“If it’s an infection, it will increase in size. If it’s a bug bite, it will regress,” she said.
If a bacterial infection is suspected, she recommends seeing a medical provider for treatment.
“For bacterial infection, there should be dramatic improvement at 48 hours from the start of antibiotic treatment, but some cases take longer,” Dr. Oostema said.
If an abscess—a raised, tender boil beneath the skin—appears, a health care provider must drain it.
“It’s best to see a doctor if you think the infection is progressing,” she said.
If a patient has repeated abscesses caused by MRSA—methicillin-resistant staphylococcus aureus—Dr. Oostema advises washing with an antibacterial soap called Hibiclens to help reduce the load of skin bacteria.
Impetigo is another contagious bacterial infection. It’s especially common in young kids, but it can affect all ages.
Caused by group A streptococcus or staphylococcus aureus, it begins as tiny blisters that may leak fluid and form crusty yellowish brown scabs, often on exposed skin. Although it often appears on exposed skin around the nose, mouth, forearms and legs, it can occur anywhere on the body.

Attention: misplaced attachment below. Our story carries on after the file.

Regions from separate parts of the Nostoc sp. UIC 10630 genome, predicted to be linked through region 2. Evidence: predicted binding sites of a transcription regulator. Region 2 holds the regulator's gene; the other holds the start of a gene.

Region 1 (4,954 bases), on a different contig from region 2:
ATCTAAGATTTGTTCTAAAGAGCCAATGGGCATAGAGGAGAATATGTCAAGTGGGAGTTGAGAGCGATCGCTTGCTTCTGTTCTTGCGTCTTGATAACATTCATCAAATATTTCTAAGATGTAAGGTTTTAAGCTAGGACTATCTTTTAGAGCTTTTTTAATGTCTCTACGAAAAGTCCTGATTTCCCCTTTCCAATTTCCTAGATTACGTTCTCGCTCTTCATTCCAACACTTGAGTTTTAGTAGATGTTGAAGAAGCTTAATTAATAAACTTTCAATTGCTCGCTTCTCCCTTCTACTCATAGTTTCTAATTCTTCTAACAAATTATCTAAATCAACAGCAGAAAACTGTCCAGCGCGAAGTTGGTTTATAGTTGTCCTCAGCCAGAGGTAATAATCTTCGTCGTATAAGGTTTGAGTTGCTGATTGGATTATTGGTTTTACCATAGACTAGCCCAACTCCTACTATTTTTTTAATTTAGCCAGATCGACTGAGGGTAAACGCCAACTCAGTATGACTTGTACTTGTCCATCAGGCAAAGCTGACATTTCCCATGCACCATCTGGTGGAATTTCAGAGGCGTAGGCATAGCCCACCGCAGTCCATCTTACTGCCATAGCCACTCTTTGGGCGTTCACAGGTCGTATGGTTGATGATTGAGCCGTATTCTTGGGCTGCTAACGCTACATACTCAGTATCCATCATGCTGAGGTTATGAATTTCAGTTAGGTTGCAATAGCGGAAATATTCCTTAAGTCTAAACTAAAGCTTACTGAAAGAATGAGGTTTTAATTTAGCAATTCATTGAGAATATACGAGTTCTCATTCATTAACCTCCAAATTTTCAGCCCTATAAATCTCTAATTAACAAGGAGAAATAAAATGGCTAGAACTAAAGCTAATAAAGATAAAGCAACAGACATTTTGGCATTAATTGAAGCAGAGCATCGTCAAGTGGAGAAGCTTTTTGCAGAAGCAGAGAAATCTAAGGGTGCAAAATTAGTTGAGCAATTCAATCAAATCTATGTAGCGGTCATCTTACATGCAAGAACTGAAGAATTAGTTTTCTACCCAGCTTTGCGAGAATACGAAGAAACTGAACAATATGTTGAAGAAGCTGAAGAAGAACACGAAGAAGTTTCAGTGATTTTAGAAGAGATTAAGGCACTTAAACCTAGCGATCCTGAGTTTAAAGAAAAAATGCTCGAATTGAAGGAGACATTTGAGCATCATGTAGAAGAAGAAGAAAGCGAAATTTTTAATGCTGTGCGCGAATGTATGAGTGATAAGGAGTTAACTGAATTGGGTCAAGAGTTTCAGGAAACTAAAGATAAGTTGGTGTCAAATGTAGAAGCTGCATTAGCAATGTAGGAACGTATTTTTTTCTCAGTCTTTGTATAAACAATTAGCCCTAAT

Health care providers treat impetigo with a topical antibiotic cream or oral antibiotics. Covering sores can help prevent spread.
The Centers for Disease Control and Prevention recommends good wound care to help prevent bacterial skin infections:
- Clean minor cuts, blisters and scrapes with soap and water.
- Clean and cover draining or open wounds with clean, dry bandages.
- See a doctor for puncture and other deep or serious wounds.
- With an open wound or active infection, avoid spending time in hot tubs, pools, lakes, rivers and the ocean.
To further reduce the likelihood of skin infections, experts offer these tips:
- Don’t share towels.
- Avoid walking barefoot in a locker room or public shower.
- Keep feet dry. If playing two games in a day, switch to a clean pair of socks for the second.
- Keep fingernails and toenails short.
- Shower immediately after exercise.
- Consult a health care provider to learn when an athlete can safely return to the sport. An athlete can cover a wart during competition, for example, but should sit out with an active rash, herpes simplex or MRSA infection.